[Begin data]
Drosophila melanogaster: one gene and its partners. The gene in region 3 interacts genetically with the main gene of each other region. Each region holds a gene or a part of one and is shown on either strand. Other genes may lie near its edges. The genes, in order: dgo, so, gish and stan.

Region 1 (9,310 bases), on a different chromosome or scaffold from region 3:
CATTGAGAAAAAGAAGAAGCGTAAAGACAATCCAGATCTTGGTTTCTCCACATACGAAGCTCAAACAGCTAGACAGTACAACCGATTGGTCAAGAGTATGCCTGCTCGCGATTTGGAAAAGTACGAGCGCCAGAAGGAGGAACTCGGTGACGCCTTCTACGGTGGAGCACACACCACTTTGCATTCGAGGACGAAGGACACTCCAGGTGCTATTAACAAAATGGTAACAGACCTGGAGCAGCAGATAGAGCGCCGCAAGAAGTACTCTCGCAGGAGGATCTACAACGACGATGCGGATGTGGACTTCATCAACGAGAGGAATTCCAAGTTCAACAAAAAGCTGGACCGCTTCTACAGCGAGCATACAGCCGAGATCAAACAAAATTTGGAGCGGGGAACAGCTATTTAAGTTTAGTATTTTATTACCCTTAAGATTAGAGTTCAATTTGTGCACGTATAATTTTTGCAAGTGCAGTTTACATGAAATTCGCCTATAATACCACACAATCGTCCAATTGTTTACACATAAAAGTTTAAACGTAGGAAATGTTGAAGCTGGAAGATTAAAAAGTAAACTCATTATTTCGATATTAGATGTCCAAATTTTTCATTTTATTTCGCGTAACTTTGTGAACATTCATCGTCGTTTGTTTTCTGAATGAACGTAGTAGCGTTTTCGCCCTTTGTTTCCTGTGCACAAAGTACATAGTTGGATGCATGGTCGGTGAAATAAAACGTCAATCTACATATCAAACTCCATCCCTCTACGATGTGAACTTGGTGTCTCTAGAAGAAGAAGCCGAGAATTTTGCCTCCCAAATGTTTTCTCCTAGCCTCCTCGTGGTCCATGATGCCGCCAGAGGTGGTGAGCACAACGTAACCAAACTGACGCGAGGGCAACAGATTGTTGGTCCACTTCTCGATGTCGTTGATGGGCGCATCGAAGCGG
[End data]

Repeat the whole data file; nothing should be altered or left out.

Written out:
Drosophila melanogaster: one gene and its partners. The gene in region 3 interacts genetically with the main gene of each other region. Each region holds a gene or a part of one and is shown on either strand. Other genes may lie near its edges. The genes, in order: dgo, so, gish and stan.

Region 1 (9,310 bases), on a different chromosome or scaffold from region 3:
CATTGAGAAAAAGAAGAAGCGTAAAGACAATCCAGATCTTGGTTTCTCCACATACGAAGCTCAAACAGCTAGACAGTACAACCGATTGGTCAAGAGTATGCCTGCTCGCGATTTGGAAAAGTACGAGCGCCAGAAGGAGGAACTCGGTGACGCCTTCTACGGTGGAGCACACACCACTTTGCATTCGAGGACGAAGGACACTCCAGGTGCTATTAACAAAATGGTAACAGACCTGGAGCAGCAGATAGAGCGCCGCAAGAAGTACTCTCGCAGGAGGATCTACAACGACGATGCGGATGTGGACTTCATCAACGAGAGGAATTCCAAGTTCAACAAAAAGCTGGACCGCTTCTACAGCGAGCATACAGCCGAGATCAAACAAAATTTGGAGCGGGGAACAGCTATTTAAGTTTAGTATTTTATTACCCTTAAGATTAGAGTTCAATTTGTGCACGTATAATTTTTGCAAGTGCAGTTTACATGAAATTCGCCTATAATACCACACAATCGTCCAATTGTTTACACATAAAAGTTTAAACGTAGGAAATGTTGAAGCTGGAAGATTAAAAAGTAAACTCATTATTTCGATATTAGATGTCCAAATTTTTCATTTTATTTCGCGTAACTTTGTGAACATTCATCGTCGTTTGTTTTCTGAATGAACGTAGTAGCGTTTTCGCCCTTTGTTTCCTGTGCACAAAGTACATAGTTGGATGCATGGTCGGTGAAATAAAACGTCAATCTACATATCAAACTCCATCCCTCTACGATGTGAACTTGGTGTCTCTAGAAGAAGAAGCCGAGAATTTTGCCTCCCAAATGTTTTCTCCTAGCCTCCTCGTGGTCCATGATGCCGCCAGAGGTGGTGAGCACAACGTAACCAAACTGACGCGAGGGCAACAGATTGTTGGTCCACTTCTCGATGTCGTTGATGGGCGCATCGAAGCGG